Hey THWACKers! Welcome back for week 2 in machine learning (ML). In my last post, Does Data Have Ethics? Data Ethic Issues and Machine Learning, you may have noticed I mentioned "evil" four times, but also mentioned "good" four times. Well, you're in luck. After all that talk about evil and ethics, I want to share with you some good that's been happening in the world.
But who can talk about goodness, without mentioning the dark circumstances “the machines” don't want you to know about?
For those who aren't familiar, the Library of Alexandria was a place of wonder, a holder of so much knowledge, documentation, and so much more. But what happened? It was DESTROYED.
In preparation for this topic, and because I wanted to mention some very specific library destructions over the years, I found this great source on Wikipedia so you can see just how much of our history has been lost.
Some notable events were:
- ALL the artifacts, libraries, and more destroyed by ISIS
- The 200+ years’ worth of artifacts, documents, and antiquities destroyed in the National Museum of Brazil fire
- The very recent fire at Notre Dame, where the fires are hardly even out while this topic smolders within me
- The Comet Disaster that breaks off and destroys this sleepy Japanese town every 1,200 years (OK, so this one’s from an anime movie, but natural disasters are disasters all the same.)
Image: Screen capture from the movie “Your Name” (Original title: Kimi no na wa) 50:16
But how can machine learning help with this? Because I'm sure you all think “the machines” will cause the next level of catastrophe and destruction, right?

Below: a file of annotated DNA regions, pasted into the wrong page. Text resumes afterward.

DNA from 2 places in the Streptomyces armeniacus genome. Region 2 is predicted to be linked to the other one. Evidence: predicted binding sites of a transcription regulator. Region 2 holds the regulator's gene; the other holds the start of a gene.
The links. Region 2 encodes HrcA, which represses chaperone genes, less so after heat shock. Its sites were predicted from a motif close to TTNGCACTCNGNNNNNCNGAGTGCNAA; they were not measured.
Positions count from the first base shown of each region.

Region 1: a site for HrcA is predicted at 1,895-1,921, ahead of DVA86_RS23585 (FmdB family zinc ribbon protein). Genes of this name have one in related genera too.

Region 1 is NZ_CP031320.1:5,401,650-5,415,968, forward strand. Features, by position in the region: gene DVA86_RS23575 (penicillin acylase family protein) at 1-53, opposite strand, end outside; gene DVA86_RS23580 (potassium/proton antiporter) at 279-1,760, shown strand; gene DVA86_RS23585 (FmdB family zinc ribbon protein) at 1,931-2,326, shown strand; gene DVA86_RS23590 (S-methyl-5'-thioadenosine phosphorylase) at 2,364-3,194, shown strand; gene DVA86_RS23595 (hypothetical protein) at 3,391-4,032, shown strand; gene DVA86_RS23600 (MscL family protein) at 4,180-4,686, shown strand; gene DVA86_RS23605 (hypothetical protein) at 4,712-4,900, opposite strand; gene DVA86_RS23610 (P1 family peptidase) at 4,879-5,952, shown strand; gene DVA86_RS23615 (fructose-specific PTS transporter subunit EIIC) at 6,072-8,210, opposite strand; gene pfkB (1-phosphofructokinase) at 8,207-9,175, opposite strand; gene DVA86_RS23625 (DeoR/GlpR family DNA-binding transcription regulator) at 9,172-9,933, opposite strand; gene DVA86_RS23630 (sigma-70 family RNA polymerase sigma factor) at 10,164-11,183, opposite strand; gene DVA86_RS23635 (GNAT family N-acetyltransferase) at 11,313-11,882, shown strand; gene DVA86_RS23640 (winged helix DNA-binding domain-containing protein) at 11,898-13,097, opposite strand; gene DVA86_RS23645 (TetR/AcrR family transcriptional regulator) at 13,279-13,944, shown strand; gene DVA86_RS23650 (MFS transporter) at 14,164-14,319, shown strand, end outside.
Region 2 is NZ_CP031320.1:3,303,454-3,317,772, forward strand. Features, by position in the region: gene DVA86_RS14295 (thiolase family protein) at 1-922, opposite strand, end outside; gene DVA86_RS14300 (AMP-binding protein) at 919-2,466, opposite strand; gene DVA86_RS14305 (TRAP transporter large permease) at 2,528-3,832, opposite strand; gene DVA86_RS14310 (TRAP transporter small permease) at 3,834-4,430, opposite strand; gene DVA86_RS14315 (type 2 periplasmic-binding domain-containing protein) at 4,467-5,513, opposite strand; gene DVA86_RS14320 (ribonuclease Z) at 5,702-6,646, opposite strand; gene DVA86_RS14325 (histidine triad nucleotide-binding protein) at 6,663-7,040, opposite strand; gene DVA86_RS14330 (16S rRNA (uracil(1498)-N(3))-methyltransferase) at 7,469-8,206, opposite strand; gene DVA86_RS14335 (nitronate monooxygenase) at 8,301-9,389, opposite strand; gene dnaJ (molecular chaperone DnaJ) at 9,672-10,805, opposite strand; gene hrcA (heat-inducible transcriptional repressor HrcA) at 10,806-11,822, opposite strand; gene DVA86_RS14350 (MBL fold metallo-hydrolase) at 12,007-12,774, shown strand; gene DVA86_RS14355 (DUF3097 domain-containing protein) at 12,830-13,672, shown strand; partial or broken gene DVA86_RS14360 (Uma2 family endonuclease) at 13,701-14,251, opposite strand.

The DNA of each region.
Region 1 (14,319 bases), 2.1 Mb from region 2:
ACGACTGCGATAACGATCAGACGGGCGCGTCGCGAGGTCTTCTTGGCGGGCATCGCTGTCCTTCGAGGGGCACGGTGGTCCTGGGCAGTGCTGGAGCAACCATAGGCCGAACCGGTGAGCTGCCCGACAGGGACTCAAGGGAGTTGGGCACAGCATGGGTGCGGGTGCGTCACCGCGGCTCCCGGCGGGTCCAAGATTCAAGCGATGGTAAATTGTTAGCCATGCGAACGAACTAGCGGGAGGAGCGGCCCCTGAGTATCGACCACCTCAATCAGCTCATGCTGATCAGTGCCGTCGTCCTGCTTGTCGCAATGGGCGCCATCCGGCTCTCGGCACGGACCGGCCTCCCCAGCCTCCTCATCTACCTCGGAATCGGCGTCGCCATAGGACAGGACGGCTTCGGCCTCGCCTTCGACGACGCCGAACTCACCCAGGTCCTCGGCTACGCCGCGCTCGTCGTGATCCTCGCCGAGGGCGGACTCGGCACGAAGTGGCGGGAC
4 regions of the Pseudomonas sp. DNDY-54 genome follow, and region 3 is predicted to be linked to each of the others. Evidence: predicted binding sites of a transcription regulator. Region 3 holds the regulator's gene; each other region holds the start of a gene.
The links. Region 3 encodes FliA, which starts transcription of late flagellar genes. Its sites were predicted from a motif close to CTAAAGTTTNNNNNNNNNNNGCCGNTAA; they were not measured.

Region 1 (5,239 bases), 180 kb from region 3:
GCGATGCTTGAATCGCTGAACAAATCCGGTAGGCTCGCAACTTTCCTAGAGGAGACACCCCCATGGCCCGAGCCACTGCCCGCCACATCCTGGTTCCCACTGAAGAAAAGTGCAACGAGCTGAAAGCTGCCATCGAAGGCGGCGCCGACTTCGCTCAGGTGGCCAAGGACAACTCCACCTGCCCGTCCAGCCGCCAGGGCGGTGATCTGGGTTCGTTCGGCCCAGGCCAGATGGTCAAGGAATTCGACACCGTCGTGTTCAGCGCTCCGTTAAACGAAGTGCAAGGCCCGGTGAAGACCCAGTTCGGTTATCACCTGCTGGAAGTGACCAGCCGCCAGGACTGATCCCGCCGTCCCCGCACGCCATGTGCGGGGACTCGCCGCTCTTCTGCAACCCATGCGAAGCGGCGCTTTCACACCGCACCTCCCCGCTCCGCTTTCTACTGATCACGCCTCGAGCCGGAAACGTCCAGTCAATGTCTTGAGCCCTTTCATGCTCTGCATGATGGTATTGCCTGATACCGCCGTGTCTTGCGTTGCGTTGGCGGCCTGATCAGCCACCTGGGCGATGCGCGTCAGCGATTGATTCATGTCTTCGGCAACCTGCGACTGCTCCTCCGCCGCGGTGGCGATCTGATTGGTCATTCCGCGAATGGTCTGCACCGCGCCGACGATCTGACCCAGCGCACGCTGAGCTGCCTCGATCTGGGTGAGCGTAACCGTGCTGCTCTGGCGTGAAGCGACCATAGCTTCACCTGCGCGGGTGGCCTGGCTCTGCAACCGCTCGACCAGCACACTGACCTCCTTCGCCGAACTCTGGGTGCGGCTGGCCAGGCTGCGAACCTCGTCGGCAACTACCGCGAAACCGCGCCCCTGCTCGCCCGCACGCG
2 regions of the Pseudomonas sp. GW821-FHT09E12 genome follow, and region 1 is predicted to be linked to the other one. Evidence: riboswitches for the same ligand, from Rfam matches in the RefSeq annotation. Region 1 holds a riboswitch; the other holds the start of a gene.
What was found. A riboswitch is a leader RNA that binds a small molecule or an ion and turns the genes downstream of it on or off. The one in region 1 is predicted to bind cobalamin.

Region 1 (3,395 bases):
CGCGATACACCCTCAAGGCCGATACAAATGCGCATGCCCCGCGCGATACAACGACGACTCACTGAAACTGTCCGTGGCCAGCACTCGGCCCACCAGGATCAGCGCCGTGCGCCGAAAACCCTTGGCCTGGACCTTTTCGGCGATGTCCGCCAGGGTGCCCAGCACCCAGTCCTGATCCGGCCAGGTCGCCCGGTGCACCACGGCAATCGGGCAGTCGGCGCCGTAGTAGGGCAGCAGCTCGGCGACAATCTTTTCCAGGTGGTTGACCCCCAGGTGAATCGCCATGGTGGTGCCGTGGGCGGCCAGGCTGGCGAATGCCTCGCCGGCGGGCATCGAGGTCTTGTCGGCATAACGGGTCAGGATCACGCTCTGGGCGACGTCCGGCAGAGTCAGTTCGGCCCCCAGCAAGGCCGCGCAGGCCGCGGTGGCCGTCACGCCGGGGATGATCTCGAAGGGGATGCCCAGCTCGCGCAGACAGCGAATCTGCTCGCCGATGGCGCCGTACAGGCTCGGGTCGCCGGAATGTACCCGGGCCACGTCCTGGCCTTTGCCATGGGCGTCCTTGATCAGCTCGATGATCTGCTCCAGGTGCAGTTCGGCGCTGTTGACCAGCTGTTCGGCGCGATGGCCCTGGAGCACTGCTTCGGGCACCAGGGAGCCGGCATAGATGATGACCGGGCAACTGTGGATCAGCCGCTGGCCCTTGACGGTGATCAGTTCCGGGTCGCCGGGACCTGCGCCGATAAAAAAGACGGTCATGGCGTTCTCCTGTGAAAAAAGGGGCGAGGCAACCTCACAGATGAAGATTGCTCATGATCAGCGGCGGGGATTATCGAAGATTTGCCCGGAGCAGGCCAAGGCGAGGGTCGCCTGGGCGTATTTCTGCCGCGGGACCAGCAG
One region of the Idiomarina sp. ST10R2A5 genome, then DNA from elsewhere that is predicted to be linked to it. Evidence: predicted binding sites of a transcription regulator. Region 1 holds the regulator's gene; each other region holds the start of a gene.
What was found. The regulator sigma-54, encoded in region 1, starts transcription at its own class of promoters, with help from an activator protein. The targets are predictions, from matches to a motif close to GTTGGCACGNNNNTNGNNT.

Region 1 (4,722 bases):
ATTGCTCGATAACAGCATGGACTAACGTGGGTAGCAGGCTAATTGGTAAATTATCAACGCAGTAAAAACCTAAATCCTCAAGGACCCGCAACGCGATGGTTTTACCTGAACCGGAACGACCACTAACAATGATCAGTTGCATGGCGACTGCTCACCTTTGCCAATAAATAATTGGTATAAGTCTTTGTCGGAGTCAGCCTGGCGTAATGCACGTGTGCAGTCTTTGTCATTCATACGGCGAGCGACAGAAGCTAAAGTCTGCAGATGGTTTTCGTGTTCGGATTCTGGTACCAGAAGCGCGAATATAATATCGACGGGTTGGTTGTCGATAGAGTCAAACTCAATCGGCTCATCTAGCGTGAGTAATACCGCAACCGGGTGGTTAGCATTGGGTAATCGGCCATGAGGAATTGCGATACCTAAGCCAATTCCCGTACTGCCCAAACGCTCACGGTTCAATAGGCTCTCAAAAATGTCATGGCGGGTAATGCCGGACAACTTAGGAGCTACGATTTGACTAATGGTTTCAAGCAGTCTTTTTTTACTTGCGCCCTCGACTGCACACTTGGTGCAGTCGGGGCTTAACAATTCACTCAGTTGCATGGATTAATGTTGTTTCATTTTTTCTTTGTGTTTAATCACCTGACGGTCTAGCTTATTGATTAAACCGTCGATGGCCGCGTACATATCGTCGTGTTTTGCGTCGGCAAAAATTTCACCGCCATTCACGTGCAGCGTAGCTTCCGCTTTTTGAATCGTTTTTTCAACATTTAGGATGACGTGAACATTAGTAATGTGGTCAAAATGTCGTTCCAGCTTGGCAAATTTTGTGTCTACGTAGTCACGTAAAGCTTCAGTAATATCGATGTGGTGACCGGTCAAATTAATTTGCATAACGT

I’d like to introduce you to someone I'm honored to know and whose work has inspired growth, change, and not only can be used to preserve the past, but will enlighten the future.
This inspiration is Tkasasagi, who has been setting the ML world on fire with natural language processing and evolutionary changes to the translation of Ancient, Edo era, and cursive Hiragana.
To give you a sense of the significance of this, there's a quote from last June, "If all Japanese literature and history researchers in the whole country help transcribing all pre-modern books in Japan, it will only take us 2000 years per persons to finish it."
Let's put that into perspective—there are countless tomes of knowledge, learning, information, education, and so much more that documents the history and growth of Japanese culture and nation. An island nation in a region with some of the most active volcanoes and frequent earthquakes in the world. It's only a matter of time before more of this information suffers from life's natural disasters and gets lost to the winds of time. But what can be done about this? How can this be preserved? That's exactly the exciting piece that I'm so happy to share with you.
Here in the first epoch of this transcription project, machine learning does an OK job… but is it a complete job? Not even in the least. But fast forward to a few weeks later, and the results are staggering and impressive (even if nowhere near complete).
Now some of you may feel (justifiably so) that this is an impressive growth in such a short amount of time, and I would agree. Not to mention the model is working with >99% accuracy at this point which is impressive in its own right.
But the story doesn't end there—it continues literally day by day. (Feel free to follow Tkasasagi and learn about these adventures in real time.)
Every day, every little advancement in technologies like this through natural language processing (NLP), computer vision (CV), and convolutional neural networks (CNN) continue to grow the entire industry as a whole, where you and I, as consumers of this technology, will eventually find our everyday activities to be easier, and one day will just be seen as commonplace. For example, how many of you are using, or have used, the image language translate function of Google Translate to help display another language, or used WeChat's natural conversion of Chinese into English or vice-versa?
We are leap-years beyond where we were just a few years ago, and every day, it gets better, and efforts like these just continue to make things better, and better, and better.
How was that for using our machines for good and not the darkest of evils? I'm excited—aren't you?